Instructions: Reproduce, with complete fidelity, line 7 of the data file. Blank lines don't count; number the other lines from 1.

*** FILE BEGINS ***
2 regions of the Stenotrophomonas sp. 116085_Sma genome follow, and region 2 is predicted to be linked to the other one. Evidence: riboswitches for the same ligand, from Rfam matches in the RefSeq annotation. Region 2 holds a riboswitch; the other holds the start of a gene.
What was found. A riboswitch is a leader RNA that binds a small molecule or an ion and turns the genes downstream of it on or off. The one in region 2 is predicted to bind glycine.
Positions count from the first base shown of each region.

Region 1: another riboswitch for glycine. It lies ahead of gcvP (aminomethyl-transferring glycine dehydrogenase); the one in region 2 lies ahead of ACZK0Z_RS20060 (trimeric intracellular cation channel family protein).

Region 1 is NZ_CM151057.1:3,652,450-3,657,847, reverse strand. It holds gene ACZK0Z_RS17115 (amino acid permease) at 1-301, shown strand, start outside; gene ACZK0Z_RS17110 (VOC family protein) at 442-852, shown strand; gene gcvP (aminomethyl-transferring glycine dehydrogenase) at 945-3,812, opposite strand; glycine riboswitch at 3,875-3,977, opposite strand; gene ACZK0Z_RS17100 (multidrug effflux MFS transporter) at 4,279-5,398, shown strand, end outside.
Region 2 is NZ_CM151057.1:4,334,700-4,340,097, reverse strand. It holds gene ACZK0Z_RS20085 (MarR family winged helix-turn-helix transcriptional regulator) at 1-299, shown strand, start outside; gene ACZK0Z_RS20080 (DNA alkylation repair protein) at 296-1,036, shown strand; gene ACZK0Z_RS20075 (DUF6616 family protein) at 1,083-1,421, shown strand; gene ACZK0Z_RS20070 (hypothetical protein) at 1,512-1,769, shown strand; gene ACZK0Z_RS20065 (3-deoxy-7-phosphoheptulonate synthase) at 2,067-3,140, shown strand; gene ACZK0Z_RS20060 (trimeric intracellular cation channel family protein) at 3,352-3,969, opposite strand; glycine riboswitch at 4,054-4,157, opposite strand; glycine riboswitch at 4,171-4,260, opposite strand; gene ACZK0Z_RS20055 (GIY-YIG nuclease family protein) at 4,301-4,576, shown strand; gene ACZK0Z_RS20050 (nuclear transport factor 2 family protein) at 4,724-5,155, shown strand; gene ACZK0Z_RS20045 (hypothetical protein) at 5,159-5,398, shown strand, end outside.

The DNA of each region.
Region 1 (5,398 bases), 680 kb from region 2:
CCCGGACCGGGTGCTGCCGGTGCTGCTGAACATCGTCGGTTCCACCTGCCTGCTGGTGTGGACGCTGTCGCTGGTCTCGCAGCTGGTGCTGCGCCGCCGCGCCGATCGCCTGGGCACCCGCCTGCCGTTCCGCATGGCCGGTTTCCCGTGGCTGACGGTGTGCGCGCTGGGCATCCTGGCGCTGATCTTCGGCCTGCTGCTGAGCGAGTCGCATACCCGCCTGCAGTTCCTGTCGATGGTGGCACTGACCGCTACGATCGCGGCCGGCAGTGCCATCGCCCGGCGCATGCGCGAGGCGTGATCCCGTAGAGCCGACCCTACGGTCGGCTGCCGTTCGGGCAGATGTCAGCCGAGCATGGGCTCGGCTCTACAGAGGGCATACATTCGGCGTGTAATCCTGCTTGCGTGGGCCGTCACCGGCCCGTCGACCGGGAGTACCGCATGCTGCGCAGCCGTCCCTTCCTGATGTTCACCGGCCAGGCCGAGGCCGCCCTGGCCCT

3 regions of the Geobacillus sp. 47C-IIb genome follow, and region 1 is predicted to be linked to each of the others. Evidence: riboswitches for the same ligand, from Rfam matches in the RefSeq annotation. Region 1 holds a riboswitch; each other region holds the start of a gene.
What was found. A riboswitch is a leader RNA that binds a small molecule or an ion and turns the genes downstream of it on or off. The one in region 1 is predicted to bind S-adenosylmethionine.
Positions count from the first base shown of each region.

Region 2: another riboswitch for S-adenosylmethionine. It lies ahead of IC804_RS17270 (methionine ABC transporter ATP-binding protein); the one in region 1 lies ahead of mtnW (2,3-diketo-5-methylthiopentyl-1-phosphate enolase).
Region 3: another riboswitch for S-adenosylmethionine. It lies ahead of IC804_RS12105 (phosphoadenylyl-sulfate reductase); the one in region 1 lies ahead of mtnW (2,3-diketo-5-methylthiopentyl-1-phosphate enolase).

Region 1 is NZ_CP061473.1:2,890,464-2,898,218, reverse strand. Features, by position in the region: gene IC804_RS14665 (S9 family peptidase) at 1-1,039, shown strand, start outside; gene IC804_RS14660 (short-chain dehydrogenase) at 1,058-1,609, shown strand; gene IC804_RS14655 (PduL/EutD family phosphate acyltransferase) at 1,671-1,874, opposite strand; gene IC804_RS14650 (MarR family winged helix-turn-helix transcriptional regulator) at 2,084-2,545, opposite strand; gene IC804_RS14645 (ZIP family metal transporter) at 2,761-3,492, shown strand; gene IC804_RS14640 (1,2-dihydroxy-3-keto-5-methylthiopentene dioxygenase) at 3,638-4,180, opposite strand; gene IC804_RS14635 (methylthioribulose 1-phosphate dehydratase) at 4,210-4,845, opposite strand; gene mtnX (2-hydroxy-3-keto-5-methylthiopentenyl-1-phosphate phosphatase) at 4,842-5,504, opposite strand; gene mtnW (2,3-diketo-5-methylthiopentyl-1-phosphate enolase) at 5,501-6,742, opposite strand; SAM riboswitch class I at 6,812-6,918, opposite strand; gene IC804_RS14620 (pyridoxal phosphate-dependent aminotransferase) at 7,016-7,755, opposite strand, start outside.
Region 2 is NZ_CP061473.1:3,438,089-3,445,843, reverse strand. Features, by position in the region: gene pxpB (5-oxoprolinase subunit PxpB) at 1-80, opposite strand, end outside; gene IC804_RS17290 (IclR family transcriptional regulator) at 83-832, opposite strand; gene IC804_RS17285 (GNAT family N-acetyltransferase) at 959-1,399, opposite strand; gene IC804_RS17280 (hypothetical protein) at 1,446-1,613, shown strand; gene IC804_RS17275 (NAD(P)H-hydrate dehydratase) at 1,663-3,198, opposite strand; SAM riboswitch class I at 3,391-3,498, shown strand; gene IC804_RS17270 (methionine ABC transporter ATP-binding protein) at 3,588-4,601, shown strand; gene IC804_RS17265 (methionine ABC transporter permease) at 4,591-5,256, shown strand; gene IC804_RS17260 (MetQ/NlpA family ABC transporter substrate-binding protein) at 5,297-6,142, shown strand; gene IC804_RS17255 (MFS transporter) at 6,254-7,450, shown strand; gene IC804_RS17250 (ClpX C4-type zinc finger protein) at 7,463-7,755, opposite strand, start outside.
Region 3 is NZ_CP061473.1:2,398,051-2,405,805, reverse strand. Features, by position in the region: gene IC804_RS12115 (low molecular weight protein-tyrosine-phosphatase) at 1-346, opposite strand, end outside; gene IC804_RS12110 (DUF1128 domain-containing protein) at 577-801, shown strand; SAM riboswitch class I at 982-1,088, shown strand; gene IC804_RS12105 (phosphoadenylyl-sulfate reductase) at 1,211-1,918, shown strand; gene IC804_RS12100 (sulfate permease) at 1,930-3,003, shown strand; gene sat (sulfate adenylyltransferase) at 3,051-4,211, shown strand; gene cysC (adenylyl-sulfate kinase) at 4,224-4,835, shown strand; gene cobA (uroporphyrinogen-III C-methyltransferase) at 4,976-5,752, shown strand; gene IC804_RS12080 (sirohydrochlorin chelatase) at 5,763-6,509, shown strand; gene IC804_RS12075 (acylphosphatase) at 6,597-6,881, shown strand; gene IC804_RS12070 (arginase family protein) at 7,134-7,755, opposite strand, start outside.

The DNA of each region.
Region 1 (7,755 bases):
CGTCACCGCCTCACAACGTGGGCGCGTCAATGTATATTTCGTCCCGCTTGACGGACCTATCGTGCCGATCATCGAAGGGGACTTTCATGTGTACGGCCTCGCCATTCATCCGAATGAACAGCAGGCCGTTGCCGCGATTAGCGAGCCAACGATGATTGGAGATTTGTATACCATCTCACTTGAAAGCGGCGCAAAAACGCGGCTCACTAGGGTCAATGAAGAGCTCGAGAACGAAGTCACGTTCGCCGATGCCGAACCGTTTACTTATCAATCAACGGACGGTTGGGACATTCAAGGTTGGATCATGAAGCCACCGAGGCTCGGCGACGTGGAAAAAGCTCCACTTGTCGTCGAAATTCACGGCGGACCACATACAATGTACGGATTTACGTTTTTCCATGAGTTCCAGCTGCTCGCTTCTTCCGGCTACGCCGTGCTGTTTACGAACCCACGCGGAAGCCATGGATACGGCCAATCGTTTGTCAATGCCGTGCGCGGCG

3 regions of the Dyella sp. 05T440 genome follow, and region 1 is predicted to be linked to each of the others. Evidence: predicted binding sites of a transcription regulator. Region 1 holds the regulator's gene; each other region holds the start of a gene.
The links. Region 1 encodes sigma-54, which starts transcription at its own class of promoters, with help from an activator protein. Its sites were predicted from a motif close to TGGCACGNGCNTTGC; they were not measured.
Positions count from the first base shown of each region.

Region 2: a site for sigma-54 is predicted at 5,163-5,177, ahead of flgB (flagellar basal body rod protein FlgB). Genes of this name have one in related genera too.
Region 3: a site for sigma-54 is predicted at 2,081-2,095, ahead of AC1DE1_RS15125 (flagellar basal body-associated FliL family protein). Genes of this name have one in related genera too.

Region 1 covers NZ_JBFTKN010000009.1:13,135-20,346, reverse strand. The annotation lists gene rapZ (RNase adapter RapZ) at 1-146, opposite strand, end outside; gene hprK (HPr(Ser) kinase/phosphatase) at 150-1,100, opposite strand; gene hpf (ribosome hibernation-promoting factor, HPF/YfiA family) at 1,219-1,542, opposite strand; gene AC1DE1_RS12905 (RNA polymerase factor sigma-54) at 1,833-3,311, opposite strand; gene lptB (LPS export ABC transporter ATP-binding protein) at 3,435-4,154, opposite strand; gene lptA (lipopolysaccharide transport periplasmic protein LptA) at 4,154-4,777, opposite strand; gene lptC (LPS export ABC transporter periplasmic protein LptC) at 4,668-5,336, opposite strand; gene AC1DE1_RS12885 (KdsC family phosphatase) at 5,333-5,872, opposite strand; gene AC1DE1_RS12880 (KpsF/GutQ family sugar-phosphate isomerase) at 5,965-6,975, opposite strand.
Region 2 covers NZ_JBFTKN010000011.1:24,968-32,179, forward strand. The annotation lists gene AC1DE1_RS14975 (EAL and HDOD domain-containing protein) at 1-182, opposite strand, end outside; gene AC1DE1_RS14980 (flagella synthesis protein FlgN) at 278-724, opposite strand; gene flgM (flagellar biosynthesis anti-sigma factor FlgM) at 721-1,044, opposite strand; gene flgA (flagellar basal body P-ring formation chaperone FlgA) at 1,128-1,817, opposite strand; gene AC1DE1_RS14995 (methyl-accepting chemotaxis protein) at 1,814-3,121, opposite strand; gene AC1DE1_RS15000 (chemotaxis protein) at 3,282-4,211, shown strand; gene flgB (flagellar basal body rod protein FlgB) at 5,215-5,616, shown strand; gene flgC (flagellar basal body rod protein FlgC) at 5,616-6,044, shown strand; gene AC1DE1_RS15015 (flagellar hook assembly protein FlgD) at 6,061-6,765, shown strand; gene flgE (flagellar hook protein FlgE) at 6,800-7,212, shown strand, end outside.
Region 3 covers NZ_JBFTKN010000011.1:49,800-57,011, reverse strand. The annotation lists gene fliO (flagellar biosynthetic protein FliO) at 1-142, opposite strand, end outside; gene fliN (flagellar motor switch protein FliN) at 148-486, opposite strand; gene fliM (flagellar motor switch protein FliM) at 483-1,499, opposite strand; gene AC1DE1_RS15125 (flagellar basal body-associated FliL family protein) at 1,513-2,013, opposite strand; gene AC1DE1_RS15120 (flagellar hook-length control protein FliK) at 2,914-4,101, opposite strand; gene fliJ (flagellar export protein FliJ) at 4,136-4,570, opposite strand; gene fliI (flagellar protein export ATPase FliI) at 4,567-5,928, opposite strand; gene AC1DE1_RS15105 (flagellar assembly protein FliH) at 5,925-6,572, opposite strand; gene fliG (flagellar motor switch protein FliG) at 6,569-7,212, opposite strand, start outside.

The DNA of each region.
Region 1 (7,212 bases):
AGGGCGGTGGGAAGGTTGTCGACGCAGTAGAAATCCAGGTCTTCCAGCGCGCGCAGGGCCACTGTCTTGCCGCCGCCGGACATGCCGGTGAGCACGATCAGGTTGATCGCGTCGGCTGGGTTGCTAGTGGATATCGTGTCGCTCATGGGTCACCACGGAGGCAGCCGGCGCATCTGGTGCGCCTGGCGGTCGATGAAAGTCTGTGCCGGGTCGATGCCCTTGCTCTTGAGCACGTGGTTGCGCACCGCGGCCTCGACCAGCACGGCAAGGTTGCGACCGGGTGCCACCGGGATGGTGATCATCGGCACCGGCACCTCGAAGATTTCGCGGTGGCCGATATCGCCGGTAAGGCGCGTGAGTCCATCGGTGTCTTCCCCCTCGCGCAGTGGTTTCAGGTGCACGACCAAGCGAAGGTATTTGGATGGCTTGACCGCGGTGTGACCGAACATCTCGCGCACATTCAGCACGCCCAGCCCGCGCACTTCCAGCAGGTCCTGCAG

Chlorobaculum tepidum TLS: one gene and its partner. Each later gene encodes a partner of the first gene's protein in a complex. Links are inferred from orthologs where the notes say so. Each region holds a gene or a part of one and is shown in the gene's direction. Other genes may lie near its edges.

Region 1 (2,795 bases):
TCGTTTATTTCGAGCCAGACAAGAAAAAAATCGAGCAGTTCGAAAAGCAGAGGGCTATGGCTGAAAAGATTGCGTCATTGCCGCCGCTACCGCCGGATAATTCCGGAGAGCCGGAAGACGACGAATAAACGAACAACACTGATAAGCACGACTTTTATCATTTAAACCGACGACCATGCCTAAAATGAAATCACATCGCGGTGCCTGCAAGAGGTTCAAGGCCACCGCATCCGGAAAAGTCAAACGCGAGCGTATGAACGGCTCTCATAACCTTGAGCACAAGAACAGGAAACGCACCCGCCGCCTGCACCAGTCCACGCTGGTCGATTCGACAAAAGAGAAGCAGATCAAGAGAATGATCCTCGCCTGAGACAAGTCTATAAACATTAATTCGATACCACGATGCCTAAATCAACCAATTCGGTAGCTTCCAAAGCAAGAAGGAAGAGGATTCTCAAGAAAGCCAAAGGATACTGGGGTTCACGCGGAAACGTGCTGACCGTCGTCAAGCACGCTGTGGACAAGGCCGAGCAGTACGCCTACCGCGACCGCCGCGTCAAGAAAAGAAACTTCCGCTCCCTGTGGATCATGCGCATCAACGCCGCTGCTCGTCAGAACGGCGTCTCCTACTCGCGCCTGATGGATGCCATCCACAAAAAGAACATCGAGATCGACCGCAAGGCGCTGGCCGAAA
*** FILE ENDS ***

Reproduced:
The DNA of each region.